The trigeminocardiac reflex (TCR) is a rare but well-described phenomenon encountered during invasive procedures involving the face, orbit, and cranial base. The reflex is characterized by the abrupt onset of hypotension, bradycardia, asystole, and dysrhythmias. With temporary cessation of the surgical procedure, vital signs typically stabilize without the need for further investigation, though anticholinergic drugs are often used to prevent prolonged hypotension and bradycardia. Two separate cases of the TCR were encountered during the percutaneous embolization of a juvenile nasopharyngeal angiofibroma with dimethylsulfoxide (DMSO) before the injection of ethylene vinyl alcohol copolymer (Onyx, ev3, Irvine, California, USA). In both cases, the injection of DMSO precipitated approximately 30 s of bradycardia/asystole, which then resolved after halting the procedure and administering anticholinergic drugs. There were no additional occurrences afterward and the patients underwent tumor excision with good recovery.
- Cranial nerve
Statistics from Altmetric.com
If you wish to reuse any or all of this article please use the link below which will take you to the Copyright Clearance Center’s RightsLink service. You will be able to get a quick price and instant permission to reuse the content in many different ways.
The trigeminocardiac reflex (TCR), also referred to as the trigeminovagal reflex and oculocardiac reflex, is a rare but well-described phenomenon encountered during invasive procedures involving the face, orbit, cranial base, and intracranial dura mater.1 It is a physiological response to the manipulation of any of the sensory branches of the trigeminal nerve or trigeminal ganglion.2 The TCR is characterized by the acute onset of bradycardia, dysrhythmias, asystole, arterial hypotension, apnea, and gastric hypermobility. We encountered two separate cases of TCR during the image-guided percutaneous embolization of a juvenile nasopharyngeal angiofibroma (JNA). Both events occurred suddenly after the injection of dimethylsulfoxide (DMSO) and were managed by administering anticholinergic drugs. The majority of previously reported cases occurred during invasive surgical procedures and, more recently, during an endovascular trans-arterial embolization of a dural arteriovenous fistula with Onyx.3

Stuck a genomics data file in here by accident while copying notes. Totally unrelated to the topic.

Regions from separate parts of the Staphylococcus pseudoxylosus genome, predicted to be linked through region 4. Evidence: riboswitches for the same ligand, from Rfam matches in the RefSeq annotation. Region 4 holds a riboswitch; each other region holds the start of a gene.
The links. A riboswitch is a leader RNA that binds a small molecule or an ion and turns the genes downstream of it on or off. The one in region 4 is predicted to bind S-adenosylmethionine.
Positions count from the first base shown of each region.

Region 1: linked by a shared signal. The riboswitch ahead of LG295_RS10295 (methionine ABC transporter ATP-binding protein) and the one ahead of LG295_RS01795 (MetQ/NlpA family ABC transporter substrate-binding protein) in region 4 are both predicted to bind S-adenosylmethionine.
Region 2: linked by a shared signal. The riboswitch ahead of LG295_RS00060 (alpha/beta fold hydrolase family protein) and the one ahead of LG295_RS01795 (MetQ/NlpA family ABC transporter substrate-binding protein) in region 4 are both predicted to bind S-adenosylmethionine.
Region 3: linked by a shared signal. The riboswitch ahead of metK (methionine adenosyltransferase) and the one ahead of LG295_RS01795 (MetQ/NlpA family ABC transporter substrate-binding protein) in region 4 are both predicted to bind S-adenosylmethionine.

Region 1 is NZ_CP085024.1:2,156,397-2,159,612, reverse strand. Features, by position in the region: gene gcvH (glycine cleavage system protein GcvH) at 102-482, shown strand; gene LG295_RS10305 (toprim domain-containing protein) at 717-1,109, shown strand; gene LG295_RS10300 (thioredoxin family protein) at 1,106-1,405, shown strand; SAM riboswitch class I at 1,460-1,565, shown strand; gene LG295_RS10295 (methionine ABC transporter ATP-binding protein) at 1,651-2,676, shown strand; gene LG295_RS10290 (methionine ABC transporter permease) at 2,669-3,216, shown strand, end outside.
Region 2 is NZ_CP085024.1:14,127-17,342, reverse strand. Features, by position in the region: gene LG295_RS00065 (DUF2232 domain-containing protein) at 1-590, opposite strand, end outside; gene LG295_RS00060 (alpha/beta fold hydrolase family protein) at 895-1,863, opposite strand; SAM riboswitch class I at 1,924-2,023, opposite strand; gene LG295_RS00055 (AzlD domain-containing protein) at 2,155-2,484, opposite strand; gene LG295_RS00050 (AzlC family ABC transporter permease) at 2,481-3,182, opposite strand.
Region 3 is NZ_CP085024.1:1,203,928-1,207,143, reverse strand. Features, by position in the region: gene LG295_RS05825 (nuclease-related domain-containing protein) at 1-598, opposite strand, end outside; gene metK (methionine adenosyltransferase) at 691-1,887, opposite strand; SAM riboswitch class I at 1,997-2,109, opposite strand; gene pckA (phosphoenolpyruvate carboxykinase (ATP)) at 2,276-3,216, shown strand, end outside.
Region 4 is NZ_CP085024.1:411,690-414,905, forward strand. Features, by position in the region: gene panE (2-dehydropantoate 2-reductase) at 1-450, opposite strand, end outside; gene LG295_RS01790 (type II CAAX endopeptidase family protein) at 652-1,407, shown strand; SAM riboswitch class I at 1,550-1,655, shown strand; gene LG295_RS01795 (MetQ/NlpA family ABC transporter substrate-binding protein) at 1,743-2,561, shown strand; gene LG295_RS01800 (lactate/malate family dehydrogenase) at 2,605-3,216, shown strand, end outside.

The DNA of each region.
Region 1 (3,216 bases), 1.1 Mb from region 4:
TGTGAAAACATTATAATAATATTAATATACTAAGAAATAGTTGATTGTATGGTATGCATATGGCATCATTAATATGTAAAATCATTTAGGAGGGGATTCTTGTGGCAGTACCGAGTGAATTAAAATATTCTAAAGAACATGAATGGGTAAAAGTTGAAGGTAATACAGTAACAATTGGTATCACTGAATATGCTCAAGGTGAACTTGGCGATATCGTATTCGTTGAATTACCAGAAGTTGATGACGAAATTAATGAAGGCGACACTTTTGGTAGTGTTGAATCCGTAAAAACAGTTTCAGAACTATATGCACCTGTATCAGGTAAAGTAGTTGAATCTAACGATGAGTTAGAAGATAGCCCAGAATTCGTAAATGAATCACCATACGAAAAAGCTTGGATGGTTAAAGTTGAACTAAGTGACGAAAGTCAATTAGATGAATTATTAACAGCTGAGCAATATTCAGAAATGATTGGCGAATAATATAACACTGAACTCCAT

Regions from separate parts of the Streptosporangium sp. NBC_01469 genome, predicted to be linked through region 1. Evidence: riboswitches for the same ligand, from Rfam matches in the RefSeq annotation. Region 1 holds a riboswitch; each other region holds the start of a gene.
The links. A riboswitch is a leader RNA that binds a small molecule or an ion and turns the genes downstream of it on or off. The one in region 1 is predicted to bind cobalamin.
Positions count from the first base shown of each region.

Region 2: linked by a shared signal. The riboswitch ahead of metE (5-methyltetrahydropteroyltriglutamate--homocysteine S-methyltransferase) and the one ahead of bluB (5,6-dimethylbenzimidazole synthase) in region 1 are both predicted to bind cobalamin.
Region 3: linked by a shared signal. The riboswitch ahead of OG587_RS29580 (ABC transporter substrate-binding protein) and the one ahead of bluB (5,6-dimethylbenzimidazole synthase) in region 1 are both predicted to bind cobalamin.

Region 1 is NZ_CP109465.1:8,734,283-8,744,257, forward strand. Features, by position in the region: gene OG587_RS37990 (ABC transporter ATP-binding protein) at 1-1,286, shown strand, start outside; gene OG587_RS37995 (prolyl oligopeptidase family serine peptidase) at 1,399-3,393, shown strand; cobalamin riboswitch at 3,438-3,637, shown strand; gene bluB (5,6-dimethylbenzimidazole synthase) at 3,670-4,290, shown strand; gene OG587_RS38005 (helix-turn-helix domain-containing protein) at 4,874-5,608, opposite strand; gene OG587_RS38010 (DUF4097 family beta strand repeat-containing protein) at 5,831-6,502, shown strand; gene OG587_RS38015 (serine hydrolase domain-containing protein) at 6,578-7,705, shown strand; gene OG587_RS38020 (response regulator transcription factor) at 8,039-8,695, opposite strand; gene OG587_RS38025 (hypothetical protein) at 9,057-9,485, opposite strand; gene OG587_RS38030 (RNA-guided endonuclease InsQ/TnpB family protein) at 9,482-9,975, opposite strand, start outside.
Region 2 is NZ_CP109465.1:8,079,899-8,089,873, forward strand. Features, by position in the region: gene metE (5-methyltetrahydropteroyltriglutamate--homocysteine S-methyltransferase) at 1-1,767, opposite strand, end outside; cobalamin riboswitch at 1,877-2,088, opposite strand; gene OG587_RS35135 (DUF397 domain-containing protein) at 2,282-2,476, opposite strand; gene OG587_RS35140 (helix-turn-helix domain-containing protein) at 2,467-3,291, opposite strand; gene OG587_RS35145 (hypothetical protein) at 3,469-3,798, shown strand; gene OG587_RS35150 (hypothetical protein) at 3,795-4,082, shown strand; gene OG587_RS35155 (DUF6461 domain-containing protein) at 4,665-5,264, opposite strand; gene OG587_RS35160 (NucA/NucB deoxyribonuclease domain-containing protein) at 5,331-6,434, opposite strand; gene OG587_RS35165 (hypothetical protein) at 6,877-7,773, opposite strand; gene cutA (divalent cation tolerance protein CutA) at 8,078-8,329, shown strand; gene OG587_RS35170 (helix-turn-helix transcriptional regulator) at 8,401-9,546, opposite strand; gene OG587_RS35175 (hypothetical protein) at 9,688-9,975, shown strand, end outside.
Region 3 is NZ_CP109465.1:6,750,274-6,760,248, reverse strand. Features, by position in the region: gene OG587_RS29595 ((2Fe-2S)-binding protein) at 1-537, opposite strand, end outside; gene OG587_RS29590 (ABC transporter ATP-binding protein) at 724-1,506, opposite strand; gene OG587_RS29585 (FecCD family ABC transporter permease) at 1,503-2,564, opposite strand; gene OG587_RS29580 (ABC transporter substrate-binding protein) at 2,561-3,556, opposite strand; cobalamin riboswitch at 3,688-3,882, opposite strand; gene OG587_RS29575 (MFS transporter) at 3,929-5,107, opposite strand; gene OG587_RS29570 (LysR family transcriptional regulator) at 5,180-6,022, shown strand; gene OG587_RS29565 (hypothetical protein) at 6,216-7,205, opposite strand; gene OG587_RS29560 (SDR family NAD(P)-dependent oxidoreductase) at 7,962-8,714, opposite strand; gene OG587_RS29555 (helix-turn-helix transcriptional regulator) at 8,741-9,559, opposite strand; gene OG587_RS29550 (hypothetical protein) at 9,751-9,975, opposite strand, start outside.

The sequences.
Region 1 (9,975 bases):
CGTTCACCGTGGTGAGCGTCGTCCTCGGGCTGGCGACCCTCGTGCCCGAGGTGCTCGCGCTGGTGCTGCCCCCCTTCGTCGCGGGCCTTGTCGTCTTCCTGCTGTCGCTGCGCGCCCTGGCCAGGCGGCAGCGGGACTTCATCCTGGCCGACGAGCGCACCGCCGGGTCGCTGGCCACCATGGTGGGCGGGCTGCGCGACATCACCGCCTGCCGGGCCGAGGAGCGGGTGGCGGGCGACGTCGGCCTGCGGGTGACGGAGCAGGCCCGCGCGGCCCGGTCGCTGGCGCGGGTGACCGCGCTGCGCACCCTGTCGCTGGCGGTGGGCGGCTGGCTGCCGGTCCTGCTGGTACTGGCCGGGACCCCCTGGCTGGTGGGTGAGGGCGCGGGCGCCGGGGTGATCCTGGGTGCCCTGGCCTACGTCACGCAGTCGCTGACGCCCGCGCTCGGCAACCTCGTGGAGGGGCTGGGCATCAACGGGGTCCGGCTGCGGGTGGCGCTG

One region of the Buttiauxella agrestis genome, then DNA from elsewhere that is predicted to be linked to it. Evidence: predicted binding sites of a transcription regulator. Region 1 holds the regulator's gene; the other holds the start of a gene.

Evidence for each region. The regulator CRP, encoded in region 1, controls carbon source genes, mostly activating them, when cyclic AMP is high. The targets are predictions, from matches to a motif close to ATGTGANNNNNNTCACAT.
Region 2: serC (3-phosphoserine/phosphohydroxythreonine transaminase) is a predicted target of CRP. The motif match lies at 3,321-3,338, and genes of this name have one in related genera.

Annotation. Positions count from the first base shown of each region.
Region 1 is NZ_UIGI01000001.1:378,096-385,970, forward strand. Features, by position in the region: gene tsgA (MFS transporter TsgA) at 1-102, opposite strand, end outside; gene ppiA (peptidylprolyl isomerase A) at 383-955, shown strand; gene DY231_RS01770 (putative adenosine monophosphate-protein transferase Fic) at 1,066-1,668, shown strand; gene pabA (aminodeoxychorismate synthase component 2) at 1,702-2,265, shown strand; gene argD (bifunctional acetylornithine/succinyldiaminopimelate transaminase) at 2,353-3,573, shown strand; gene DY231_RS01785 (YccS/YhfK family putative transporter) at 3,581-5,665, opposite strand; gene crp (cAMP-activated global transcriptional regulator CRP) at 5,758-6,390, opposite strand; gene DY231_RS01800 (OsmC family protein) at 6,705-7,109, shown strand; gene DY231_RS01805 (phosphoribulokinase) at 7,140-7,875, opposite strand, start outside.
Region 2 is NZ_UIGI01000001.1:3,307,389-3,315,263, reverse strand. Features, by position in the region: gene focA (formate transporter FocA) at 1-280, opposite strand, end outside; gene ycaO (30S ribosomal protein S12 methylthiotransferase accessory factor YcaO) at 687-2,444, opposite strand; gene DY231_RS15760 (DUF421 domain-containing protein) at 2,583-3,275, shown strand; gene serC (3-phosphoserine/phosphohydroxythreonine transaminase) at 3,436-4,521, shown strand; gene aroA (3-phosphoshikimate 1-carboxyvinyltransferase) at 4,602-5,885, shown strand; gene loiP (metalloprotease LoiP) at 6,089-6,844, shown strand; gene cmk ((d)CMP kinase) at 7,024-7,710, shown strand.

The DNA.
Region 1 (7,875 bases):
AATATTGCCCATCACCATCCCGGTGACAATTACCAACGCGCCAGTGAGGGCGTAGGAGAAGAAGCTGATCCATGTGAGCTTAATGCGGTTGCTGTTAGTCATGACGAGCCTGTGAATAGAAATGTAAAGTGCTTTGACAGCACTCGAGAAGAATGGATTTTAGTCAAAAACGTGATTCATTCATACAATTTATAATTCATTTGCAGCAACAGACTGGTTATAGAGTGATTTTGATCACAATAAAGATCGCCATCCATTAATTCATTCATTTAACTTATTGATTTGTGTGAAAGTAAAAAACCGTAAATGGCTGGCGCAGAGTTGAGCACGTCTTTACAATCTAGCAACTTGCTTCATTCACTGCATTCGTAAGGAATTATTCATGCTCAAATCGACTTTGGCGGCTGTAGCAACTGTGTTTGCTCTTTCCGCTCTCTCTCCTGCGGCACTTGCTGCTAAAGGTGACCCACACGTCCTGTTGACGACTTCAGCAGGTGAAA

Our institution does not require institutional review board approval for case reports. A 17-year-old male was admitted to our institution with recurrent epistaxis and was diagnosed with a large right-sided JNA (figure 1A). The otolaryngology service desired presurgical embolization of the JNA to facilitate surgical excision of the tumor. Given our recent success with embolization of hypervascular head and neck tumors with percutaneous injection of Onyx, this approach was deemed appropriate for the patient.4